Since 2004, natural disasters with death tolls in the tens of thousands have struck in 6 countries across the globe. Little evidence exists on the longer-term consequences of these large-scale disasters on the health and well-being of older adults. Yet, the consequences have potentially devastating implications for older adults whose health is typically in decline, for whom loss of assets and family often means loss of future economic support and who have less time to rebuild their lives than their younger counterparts. This project will examine the longer-term consequences of the 2004 Indian Ocean tsunami on the health and well-being of older adults who were living in coastal areas of Aceh and North Sumatra, Indonesia, at the time of the tsunami. The Indian Ocean tsunami was an unanticipated, massive natural disaster spawned by an earthquake in an area that had not experienced a tsunami for 600 years. It killed over 160, 000 Indonesians. Building on a pre-tsunami population-representative baseline, we have tracked and re-interviewed almost 30,000 tsunami survivors annually for 5 years. This continuation project will re-interview older adults and their families 8 and 10 years after the tsunami. These uniquely rich data will be analyzed to investigate the longer-term consequences of the tsunami, and its aftermath, for mortality, psycho-social, physical and biological markers of the health of older adults as well as the longer-term impacts of the tsunami on an array of indicators of social and economic status. Some older adults display remarkable resilience in the face of adversity. The research will identify the socio-economic and demographic characteristics associated with greater resilience in each of the domains of health and well-being. To provide insights into underlying biological mechanisms, we will investigate hypothesized gene-environment interactions that are thought to affect health outcomes and examine how environmental and psychological factors influence gene expression. Community level measures of tsunami damage based on high resolution satellite imagery of each of our study sites will provide indicators of plausibly exogenous exposure to the tsunami. These measures will be complemented with individual-specific experiences of the horror of the tsunami as well as loss of family members and economic assets. The Study of the Tsunami Aftermath and Recovery (STAR) data that will be collected and analyzed in this project will be placed in the public domain to provide an extremely rich resource for policy and science.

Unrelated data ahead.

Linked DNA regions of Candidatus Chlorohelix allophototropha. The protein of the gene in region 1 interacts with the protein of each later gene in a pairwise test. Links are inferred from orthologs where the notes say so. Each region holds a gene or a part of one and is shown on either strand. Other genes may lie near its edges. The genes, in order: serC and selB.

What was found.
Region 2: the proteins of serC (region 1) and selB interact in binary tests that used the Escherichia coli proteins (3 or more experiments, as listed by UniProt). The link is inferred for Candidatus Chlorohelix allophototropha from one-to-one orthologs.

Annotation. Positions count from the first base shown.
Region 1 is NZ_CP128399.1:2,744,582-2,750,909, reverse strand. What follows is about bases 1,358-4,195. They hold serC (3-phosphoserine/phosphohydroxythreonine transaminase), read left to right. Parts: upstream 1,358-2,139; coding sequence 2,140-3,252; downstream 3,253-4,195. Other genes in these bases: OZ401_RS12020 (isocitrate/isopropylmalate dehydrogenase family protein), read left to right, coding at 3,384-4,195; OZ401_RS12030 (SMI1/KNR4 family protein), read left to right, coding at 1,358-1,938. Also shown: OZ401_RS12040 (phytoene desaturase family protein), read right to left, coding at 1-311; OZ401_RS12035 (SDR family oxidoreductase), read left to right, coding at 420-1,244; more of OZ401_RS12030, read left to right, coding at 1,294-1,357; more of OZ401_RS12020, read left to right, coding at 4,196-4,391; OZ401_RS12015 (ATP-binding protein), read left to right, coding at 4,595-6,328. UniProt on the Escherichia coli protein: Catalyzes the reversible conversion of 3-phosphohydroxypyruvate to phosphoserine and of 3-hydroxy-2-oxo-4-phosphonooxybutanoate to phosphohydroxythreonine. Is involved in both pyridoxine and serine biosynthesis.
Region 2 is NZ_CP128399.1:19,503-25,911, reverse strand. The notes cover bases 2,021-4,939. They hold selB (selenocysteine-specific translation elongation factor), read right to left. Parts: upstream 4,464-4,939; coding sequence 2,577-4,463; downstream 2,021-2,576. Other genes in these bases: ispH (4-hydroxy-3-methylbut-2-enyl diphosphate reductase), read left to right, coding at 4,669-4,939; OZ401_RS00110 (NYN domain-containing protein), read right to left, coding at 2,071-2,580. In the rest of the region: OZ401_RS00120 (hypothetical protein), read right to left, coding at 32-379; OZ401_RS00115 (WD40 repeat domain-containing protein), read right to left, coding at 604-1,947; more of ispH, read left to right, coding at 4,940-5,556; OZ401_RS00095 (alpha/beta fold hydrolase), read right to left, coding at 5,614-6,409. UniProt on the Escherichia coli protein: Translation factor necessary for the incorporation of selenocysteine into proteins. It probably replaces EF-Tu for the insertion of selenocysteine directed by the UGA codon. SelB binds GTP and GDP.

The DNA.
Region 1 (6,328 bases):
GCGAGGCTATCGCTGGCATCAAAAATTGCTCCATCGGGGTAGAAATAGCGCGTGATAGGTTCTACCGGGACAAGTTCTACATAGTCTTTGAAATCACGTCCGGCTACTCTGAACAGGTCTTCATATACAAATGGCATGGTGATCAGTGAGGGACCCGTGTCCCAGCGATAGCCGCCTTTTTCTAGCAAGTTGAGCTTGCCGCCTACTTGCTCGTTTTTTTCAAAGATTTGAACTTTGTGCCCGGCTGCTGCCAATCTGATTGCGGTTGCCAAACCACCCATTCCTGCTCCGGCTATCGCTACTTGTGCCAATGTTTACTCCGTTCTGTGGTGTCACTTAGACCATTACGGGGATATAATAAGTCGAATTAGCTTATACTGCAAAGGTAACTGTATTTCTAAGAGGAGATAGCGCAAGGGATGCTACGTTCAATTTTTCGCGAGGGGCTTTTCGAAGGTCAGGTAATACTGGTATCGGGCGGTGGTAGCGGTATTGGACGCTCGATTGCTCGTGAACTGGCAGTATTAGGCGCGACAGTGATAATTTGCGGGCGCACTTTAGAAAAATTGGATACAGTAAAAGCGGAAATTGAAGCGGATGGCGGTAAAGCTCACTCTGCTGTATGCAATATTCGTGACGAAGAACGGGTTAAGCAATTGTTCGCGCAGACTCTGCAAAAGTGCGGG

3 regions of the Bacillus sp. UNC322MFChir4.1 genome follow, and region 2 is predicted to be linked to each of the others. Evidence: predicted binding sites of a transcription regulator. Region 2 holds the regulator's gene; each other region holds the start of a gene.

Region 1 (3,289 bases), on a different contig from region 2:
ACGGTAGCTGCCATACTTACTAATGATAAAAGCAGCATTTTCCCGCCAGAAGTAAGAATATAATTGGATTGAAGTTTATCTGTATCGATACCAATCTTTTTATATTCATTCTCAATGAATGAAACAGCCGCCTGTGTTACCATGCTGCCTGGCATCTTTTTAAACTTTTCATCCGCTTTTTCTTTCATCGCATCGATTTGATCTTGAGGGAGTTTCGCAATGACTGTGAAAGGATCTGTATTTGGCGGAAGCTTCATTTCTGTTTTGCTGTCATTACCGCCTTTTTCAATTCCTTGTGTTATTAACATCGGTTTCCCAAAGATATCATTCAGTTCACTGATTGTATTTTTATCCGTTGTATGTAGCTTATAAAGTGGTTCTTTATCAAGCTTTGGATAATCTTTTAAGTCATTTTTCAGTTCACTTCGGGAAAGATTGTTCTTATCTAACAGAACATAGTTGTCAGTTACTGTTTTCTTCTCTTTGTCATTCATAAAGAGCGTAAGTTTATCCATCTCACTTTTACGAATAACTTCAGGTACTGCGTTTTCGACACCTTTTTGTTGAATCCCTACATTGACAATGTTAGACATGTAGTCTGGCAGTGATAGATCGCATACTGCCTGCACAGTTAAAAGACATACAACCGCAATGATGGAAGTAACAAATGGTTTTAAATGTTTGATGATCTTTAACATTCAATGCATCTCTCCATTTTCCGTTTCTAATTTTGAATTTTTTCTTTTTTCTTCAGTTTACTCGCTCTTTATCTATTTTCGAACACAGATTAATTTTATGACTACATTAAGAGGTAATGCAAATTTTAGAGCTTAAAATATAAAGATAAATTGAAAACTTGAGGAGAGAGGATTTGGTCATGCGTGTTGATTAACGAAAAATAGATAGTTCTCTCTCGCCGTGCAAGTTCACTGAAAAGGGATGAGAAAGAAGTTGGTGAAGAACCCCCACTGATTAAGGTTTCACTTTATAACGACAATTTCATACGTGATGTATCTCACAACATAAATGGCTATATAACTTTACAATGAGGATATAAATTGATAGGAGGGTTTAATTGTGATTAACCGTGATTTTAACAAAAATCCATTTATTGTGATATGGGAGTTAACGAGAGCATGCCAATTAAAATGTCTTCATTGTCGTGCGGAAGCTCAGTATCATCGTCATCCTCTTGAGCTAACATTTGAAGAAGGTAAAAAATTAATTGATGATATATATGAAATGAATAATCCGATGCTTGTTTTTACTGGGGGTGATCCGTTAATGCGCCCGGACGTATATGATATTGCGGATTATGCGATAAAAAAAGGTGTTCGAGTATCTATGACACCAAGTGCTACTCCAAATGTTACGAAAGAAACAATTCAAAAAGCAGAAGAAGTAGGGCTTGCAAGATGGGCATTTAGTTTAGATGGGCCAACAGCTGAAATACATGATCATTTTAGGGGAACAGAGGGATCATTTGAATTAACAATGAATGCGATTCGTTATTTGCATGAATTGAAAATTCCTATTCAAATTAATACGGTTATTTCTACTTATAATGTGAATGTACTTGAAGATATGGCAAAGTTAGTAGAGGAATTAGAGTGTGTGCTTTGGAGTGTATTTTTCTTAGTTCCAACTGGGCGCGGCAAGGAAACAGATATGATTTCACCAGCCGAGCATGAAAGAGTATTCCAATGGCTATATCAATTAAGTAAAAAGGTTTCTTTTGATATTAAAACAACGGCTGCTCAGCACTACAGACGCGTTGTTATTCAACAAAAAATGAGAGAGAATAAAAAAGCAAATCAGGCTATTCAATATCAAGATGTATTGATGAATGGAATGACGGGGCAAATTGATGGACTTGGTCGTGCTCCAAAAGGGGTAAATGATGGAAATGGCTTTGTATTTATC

Public Health Relevance

It is imperative to understand the longer term consequences of natural disasters on the health and well-being of older adults and to identify the characteristics of those who are more resilient in the face of adversity. This research will inform policies of post disaster assistance by providing rigorous, scientific evidence on the individual trajectories of health and well-being of older adults over the longer-term in the aftermath of a large-scale unanticipated natural disaster, the 2004 Indian Ocean tsunami.

National Institute of Health (NIH)
National Institute on Aging (NIA)
Research Project (R01)
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Social Sciences and Population Studies Study Section (SSPS)
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Haaga, John G
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Duke University
Schools of Arts and Sciences
United States
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